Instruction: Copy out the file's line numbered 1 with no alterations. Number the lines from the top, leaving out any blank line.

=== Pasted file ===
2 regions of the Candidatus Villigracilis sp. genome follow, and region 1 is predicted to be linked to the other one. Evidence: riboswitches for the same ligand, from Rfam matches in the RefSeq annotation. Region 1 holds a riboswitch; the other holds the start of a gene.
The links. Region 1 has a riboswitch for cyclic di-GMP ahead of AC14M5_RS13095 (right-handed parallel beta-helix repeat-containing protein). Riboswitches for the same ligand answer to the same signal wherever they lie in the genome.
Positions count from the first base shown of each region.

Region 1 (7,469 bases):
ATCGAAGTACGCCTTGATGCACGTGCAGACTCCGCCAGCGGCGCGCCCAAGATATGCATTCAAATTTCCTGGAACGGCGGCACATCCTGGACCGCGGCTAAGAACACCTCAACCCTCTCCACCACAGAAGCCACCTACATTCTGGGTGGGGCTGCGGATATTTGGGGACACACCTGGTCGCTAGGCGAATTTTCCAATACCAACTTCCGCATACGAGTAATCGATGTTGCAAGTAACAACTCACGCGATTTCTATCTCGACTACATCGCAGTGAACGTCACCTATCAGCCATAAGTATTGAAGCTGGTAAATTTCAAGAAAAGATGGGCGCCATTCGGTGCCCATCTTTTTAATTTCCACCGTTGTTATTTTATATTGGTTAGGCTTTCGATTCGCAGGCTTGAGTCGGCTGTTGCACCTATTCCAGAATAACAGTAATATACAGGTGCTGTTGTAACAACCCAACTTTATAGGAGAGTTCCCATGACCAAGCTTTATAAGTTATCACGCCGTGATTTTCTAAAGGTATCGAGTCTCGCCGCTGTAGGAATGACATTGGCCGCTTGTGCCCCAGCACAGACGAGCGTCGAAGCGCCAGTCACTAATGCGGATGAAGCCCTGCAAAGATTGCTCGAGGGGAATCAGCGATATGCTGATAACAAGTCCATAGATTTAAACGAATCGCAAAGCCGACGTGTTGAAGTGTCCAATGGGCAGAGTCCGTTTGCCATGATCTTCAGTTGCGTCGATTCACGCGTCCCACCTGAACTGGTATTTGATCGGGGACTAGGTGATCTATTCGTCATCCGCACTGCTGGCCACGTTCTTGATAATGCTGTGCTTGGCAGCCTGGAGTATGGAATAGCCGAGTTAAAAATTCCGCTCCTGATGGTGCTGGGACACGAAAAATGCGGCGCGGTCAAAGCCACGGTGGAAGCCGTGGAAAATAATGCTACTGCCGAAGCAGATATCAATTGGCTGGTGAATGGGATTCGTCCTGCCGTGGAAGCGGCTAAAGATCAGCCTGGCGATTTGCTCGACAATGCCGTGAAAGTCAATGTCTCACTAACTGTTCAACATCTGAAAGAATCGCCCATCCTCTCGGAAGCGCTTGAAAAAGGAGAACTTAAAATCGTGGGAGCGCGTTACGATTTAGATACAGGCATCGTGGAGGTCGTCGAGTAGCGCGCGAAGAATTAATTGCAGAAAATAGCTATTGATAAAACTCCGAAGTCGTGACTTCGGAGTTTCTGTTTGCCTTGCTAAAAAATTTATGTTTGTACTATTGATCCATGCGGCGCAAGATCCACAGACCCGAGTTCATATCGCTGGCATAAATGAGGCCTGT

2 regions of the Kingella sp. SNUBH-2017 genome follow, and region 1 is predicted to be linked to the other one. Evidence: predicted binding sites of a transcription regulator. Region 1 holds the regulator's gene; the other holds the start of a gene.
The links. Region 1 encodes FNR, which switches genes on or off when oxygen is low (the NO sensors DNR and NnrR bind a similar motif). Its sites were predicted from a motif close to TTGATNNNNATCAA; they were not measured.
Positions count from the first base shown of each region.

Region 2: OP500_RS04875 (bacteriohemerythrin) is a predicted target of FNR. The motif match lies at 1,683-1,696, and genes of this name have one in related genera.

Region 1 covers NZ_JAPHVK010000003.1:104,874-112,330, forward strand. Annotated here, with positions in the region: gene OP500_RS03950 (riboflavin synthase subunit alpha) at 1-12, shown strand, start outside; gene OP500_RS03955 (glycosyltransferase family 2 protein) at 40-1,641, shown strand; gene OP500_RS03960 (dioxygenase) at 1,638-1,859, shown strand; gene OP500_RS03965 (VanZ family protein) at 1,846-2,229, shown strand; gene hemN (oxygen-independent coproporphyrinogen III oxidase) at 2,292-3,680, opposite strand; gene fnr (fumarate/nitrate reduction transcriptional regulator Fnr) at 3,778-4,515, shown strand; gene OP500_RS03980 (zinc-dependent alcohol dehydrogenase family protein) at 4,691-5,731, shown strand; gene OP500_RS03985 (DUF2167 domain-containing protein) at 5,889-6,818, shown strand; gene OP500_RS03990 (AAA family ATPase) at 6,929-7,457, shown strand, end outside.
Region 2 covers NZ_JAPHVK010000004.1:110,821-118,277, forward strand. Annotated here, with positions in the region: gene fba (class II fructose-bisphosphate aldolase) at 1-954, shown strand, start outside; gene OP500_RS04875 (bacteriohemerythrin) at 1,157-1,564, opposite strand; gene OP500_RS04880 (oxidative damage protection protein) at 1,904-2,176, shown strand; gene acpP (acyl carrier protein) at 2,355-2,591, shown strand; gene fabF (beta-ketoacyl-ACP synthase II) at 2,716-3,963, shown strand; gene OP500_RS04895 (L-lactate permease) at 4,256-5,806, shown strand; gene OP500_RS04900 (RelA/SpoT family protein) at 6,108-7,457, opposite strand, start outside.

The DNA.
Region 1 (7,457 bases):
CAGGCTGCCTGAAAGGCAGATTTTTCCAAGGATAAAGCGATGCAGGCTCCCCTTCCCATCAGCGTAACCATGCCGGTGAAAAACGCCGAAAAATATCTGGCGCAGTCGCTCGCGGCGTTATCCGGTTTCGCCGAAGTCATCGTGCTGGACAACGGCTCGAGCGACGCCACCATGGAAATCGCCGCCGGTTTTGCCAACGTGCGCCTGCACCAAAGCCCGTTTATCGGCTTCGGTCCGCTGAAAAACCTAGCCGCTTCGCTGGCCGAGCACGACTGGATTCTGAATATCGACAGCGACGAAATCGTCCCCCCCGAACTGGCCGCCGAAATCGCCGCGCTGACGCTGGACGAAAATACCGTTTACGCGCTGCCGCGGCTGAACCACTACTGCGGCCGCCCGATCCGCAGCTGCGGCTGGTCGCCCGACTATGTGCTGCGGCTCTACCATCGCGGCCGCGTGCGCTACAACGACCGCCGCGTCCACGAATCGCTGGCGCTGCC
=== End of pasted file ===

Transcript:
2 regions of the Candidatus Villigracilis sp. genome follow, and region 1 is predicted to be linked to the other one. Evidence: riboswitches for the same ligand, from Rfam matches in the RefSeq annotation. Region 1 holds a riboswitch; the other holds the start of a gene.